DESERTFEST LONDON 2015 Review – Friday 24th April

Written by Live

The first part of our review of the 4th DESERTFEST LONDON is up! With its thick and colored lineup and its very chilled-out atmosphere, the THC team got to discover, rejoice, and even get surprised during these three days of full-on doom, psych and rock’n’roll party in the heart of Camden. Between the Ballroom’s grandeur and the darkness of the Underworld, this first day starts off with a roar with Orange Goblin, The Atomic Bitchwax, Floor, Dopethrone and many more… (REVIEW: Thib – PHOTOS: Gaël Mathieu)


Our arrival in Camden Town is pretty disorienting as the district is known for being the epicenter of all alternative cultures in London, yet I’m surrounded with an ice-cream-liking tourists, “Keep calm and…” t-shirts stores and cheap tattoo shops. It feels weird, not matching with the sincere passion and the community that drives DESERTFEST LONDON. It doesn’t take long before I see past the discrepancy, and discover the district’s shitload of cool venues, from tiny friendly places like the Black Heart to the huge and fancy Koko. That setup happens to be very convenient setup, allowing you to enjoy the shows in various places with very good sound conditions. A bit like Roadburn without the claustrophobic feeling, or like the Hellfest Valley stage without the “hello-it’s-ten-in-the-morning-let’s-wake-up-with-brutal-death-metal” harm.

My beer instincts drive me to the festival HQ – the Black Heart – which has a bar at ground floor and a concert venue at first floor, and will be the temple for many of the festival’s afterparties. I trade way too much of my hardly earned money for a pint, and snake in my way to the stage to see STUBB performing a cool warmup show. The London trio is playing a multi-fuzz influenced warm and heavy rock’n’roll, somewhere between the warlike force of the almighty Kyuss and the psyched and epic guitar delirium of the 70’s revival hype we bath in these years. Not a very bold adventure, but the job is done and the tone is set for our forthcoming weekend in Camden Town !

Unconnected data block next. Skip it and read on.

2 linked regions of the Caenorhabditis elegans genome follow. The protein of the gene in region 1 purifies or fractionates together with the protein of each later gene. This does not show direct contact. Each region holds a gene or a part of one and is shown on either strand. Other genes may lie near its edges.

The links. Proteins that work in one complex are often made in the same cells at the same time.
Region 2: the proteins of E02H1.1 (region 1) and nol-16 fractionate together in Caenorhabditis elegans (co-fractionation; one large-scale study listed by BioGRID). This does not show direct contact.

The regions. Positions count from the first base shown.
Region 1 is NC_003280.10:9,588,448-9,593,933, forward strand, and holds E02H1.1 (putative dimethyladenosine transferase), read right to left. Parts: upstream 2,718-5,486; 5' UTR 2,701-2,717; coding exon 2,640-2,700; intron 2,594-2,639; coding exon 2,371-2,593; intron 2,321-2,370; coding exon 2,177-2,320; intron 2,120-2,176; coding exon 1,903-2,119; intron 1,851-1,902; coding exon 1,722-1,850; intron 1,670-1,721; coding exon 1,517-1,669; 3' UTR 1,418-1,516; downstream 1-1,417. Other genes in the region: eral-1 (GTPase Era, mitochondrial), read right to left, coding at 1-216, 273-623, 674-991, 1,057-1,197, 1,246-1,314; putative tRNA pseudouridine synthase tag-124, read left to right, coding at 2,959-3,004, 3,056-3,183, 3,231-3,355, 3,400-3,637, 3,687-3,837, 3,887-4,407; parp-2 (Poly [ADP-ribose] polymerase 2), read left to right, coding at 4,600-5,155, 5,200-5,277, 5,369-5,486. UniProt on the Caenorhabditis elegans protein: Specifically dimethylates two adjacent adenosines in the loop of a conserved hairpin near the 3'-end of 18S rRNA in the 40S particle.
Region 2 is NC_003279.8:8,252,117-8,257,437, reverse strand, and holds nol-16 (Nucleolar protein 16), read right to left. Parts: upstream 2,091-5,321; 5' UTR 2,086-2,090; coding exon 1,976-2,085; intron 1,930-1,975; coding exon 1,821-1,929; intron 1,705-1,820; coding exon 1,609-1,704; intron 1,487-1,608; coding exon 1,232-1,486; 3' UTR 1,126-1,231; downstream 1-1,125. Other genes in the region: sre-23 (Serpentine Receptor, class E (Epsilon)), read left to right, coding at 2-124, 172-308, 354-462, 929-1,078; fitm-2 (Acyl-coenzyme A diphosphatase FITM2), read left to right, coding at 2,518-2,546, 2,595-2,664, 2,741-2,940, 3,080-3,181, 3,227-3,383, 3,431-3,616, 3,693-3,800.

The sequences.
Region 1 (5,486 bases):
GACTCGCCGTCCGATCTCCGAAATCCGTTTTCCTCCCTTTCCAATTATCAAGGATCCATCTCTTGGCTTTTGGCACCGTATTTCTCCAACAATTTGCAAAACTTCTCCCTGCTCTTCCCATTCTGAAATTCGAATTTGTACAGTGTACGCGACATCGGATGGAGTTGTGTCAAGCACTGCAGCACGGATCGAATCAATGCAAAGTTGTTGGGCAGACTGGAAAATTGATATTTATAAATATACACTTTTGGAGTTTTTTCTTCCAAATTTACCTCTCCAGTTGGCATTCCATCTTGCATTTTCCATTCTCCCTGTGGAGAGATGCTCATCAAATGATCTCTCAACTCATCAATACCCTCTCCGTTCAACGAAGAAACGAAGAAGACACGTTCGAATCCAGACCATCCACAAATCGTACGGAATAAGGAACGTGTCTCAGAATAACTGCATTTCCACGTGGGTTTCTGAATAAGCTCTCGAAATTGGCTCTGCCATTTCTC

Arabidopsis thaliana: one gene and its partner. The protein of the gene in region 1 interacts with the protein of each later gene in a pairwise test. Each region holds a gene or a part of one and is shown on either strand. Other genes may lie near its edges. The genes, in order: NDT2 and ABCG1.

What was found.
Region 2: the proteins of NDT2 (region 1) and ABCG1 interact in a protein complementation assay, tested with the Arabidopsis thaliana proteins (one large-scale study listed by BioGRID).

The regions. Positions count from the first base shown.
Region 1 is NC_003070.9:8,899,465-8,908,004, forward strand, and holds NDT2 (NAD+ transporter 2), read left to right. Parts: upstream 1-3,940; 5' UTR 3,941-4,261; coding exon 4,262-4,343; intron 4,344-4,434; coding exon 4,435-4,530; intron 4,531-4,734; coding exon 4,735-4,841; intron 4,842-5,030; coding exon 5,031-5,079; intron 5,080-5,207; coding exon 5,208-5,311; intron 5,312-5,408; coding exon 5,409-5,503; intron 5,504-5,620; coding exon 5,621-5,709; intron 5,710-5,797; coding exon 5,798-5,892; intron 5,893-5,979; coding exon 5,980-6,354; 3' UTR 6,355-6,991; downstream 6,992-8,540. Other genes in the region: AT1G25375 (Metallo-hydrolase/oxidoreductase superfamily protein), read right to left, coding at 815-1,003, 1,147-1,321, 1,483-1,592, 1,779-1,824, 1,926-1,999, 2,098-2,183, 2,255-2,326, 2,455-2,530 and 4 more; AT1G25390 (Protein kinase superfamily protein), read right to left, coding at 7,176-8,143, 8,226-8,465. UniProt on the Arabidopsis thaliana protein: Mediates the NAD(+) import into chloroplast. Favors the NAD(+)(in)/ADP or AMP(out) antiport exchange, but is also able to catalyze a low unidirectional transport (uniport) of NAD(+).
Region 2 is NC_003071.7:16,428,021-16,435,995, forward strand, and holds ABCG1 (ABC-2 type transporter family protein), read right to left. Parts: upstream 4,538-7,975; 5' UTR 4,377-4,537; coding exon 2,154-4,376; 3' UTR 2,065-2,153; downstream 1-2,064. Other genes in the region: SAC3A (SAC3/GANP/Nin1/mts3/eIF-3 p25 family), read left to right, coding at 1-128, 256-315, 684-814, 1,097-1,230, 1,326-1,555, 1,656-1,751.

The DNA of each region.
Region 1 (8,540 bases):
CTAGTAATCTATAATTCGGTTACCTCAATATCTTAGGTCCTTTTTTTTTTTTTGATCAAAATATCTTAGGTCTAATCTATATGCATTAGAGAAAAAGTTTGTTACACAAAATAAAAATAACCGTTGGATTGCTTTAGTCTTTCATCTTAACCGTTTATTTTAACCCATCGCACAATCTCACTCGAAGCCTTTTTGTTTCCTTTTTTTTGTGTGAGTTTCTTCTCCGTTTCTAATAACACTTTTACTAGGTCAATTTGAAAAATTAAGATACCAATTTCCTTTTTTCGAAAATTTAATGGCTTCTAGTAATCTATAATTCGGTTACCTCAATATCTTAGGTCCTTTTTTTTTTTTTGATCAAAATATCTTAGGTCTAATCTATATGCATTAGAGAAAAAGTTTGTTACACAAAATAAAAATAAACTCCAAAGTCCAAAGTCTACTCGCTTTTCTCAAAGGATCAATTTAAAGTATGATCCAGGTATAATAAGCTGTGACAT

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Our first show of the day – and first stylistic lapse – takes place at the Underworld with Swedish post-metal/sludge act WALK THROUGH FIRE, dragging us to a desolated land where nothing grows except a certain form of boredom. This show is the occasion for me to discover the Underworld club, a maze made of bars and corridors that lead to a cool 500 people capacity venue deep inside its wooden and concrete guts. Not for the claustrophobic.

French act Dirge and Belgium’s Amenra are the first names to strike my mind as I’m listening to WALK THROUGH FIRE monolithic and sludgy sound: a primitive form of the first, and deprived of the artistic vision of the latter. Heavy as hell, extremely pared-down and gloomy, their music appears to be a simple succession of strings strokes, lazily hiding behind a massive wall of sound. With not many variations all along the set, the band doesn’t succeed in maintaining tension or a particular mood, and some attendees are simply leaving the show.